In Legal Talent Rebalancing – Part 1 – Valuing Time, I discuss time versus compensation, cost to re-staff, and why throwing money at a problem never works long term.
True wealth is a combination of good health and discretionary time.
Anyone fortunate enough to enjoy these benefits prior to the global pandemic has been treasuring them even more during the past two years.
The realization that health plus time equals wealth is why we will see work style evolutions – and, in some cases, revolutions – permeate the global legal services market starting this year.
For example, over the past couple of years some individuals have been working full-time, part-time, or intermittently within law firm and corporate legal department offices. Starting now and continuing throughout this year, many people who have primarily been working remotely are being encouraged to return to their office environment in a scheduled hybrid form while others are being mandated to return full time.
As a result, it’s fair to expect pushback, negotiations, compromise and in some cases, departures. This is because people working in all areas of a law firm or legal department will elect to choose for themselves how they will work and for whom, and will weigh the value of time against compensation.
Corporate legal departments often have a flatter or more streamlined structure so may not experience a total talent upheaval. But the culmination of ongoing changes to how we work now and in the years to come may eventually cause many bottom-weighted, pyramid-structured traditional law firms to become unbalanced and upend like icebergs.
It’s said that law firms do well in good times and bad. So it should come as no surprise that a deluge of work has been pouring into many law firms since the pandemic was declared March 11, 2020 by the World Health Organization. As a result, these firms have never been busier or wealthier.
From an overall financial perspective, the expansive profit margins of some of these firms can be credited to furloughing or eliminating various positions during the pandemic, thereby saving on salaries as well as operating costs.
But this is nothing new; it’s happened before.
We saw similar cost cutting in 2008 when, during the worst financial crisis since the Great Depression, law firm talent ranging from professional to administrative were – as the backhanded expression goes – invited to leave. Early in that process, some people were cleaved off in groups. Later on, they disappeared in ones and twos. Some of those who left eventually landed at other firms or in-house while others chose to work outside the legal field.
Anyone who had to re-staff after the financial fallout of 2008 knows the high cost in terms of time and money to replace talent as well as train and retain them.
Yet, here we go again. But perhaps this time, recovery will take a different form.
Common wisdom tells us that nothing lasts forever. This includes the current high activity and profitability levels of many law firms. While the good times continue, firms with burgeoning war chests are paying huge salaries and bonuses to attract new talent to do the work.
For some of this talent – legal and otherwise – big money is attractive and will be nice while it lasts as long as they don’t die at their desks, wherever those desks may be. Then again, choosing to live to work for a limited number of years may pay off debts and provide a decent nest egg.
Still, this means playing the short game. That’s because while you can make more money, you can’t make more time.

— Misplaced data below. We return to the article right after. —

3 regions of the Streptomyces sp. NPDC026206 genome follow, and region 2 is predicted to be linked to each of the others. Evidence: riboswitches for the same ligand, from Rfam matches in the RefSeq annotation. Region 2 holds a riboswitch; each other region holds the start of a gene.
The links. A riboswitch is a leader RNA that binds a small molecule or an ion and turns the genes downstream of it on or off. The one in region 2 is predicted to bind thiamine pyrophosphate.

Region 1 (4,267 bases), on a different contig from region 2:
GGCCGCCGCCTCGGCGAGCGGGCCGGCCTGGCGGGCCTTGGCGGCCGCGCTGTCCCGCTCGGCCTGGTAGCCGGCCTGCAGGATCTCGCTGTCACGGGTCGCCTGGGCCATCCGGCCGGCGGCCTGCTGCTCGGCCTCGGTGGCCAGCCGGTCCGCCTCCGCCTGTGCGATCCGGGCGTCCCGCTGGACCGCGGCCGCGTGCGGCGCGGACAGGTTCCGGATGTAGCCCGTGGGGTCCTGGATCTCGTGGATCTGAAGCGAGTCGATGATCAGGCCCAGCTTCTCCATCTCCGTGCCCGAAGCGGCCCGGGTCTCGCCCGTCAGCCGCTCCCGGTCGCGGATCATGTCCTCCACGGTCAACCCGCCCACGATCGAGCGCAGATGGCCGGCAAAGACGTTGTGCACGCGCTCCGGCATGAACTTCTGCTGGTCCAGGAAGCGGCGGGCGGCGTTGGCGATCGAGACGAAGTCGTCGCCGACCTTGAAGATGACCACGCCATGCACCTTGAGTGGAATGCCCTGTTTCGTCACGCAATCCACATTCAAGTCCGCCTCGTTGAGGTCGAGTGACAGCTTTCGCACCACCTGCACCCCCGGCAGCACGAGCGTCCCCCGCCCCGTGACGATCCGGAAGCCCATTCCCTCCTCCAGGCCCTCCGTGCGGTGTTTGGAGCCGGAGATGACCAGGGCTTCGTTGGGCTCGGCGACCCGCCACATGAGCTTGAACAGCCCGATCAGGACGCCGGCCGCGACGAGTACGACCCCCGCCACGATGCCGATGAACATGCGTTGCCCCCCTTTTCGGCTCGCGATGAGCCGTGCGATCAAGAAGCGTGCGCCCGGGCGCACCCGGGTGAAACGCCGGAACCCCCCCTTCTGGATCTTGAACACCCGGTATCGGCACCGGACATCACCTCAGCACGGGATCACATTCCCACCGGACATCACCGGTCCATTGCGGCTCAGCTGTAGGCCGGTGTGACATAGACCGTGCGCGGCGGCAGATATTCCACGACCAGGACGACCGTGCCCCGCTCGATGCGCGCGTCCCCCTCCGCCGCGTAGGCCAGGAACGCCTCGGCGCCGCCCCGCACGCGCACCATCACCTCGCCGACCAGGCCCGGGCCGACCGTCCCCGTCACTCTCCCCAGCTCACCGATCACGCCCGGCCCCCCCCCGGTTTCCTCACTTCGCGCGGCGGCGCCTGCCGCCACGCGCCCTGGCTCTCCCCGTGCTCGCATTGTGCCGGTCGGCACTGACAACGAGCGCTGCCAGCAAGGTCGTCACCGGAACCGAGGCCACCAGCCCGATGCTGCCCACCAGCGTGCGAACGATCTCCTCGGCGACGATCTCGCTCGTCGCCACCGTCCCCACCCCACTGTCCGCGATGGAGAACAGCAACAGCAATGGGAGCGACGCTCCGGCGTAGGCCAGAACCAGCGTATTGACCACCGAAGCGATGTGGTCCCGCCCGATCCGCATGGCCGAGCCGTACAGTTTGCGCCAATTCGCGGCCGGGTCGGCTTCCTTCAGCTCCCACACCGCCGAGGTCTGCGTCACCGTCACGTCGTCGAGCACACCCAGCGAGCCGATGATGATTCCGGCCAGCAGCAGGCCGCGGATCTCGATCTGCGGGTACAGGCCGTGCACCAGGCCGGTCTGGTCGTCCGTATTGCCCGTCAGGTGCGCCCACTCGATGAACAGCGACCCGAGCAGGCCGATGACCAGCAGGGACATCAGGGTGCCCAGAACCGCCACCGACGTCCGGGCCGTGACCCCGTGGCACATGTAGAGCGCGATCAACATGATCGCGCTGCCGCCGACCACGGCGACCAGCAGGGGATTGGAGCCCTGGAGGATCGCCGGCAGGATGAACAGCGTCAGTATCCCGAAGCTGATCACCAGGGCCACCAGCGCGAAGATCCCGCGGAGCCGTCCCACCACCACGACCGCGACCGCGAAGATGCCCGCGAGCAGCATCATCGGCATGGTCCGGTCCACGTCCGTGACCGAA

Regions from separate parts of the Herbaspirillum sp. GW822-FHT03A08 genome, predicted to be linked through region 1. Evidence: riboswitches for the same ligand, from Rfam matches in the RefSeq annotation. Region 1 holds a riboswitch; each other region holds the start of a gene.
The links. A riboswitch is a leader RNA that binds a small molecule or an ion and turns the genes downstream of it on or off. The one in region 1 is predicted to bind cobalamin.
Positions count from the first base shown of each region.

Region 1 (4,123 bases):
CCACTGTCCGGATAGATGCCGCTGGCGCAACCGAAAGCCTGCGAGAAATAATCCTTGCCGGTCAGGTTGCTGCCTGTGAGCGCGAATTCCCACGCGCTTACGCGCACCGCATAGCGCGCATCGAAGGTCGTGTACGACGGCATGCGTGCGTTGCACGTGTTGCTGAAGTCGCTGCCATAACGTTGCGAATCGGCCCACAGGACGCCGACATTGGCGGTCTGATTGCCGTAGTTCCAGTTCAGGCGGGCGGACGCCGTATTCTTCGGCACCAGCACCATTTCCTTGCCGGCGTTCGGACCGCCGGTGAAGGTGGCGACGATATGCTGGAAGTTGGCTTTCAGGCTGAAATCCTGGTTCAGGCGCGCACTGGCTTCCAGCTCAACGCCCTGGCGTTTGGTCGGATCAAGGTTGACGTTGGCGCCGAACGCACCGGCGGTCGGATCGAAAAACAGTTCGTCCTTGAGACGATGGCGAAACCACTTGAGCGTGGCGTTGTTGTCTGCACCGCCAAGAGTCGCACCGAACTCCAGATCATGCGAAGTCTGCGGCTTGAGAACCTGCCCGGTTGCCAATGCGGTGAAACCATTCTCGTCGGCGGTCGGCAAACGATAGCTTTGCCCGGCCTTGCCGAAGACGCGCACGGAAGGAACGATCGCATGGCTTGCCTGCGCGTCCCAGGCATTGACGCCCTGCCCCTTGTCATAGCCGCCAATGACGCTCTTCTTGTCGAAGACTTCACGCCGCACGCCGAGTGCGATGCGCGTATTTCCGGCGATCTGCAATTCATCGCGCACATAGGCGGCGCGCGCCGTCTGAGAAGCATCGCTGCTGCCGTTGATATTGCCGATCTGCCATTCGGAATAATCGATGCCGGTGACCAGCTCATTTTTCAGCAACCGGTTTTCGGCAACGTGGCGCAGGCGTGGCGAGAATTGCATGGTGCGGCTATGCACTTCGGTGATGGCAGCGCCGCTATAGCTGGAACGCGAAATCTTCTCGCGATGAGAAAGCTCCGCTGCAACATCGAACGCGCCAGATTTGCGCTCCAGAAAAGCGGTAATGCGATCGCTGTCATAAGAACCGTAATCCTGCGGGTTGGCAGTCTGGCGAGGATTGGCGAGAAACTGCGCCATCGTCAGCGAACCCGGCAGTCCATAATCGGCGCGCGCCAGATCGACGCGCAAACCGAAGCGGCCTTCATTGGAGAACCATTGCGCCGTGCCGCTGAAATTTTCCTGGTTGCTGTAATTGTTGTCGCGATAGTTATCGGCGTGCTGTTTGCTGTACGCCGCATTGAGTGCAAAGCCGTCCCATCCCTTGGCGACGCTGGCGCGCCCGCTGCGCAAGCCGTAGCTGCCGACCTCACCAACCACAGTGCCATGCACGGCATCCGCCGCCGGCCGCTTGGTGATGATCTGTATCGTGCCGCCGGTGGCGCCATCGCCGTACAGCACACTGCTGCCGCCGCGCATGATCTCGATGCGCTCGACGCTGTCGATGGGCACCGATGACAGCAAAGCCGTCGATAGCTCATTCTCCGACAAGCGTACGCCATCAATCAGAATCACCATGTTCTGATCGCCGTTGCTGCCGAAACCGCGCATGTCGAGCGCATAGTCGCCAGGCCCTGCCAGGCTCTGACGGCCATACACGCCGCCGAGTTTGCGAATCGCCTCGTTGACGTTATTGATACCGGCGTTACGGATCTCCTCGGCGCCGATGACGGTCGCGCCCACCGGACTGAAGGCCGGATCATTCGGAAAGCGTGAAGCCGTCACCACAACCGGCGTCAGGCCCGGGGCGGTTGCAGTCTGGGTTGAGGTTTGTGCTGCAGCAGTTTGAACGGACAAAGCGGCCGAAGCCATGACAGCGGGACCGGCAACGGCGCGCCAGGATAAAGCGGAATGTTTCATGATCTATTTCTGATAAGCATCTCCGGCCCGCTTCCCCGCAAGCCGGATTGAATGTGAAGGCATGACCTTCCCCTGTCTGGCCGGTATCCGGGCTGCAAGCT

Throwing money at a problem never works, especially long term. Exhaustion at all levels and disciplines within traditionally structured, hard-driving law firms in particular is a very real and serious problem. It always has been. But after the last couple of intensely stressful years, burnout has become magnified. And exhaustion is cyclical; people are tired of being tired.
This is when law firms with a conscience and desire for longevity will employ consideration and compromise to keep their best people. They’ll ask questions, listen carefully, share ideas, keep an open mind, confirm understanding, and accommodate. And key to the whole process: they will communicate clearly and consistently, and in different ways to different audiences.
Otherwise, departures can be expected to extend well beyond lawyer ranks into operational pillars, such as marketing, business development, IT, finance, HR, administration, etc.
History tells us that these areas are often where first cuts happen in budget restructures. That’s because in most law firms, people who generate revenue by billing clients are often more highly valued due to being fee-earners while those who populate a firm’s operational structures are often considered overhead.
The irony is that those deemed “overhead” are often the same people who carry institutional knowledge of how a firm operates. Whether these people are internal employees or external contractors, good luck running your business without them.
The legal services market along with the rest of the working world was already changing prior to the pandemic. In the last two years, change has accelerated exponentially and with the speed of summer lightning.
Right now, we can seize the opportunity to turn this moment into a movement.
Rebalancing how law firms, legal services providers and corporate law departments operate internally and are supported externally will provide forward momentum to keep those working within and with them happy and retained, now and in the future.
In Legal Talent Rebalancing – Part 2 – Valuing People, I examine burnout, outsourcing, succession planning, and how rebalancing work production between internal and external experts is a future-proof market strategy.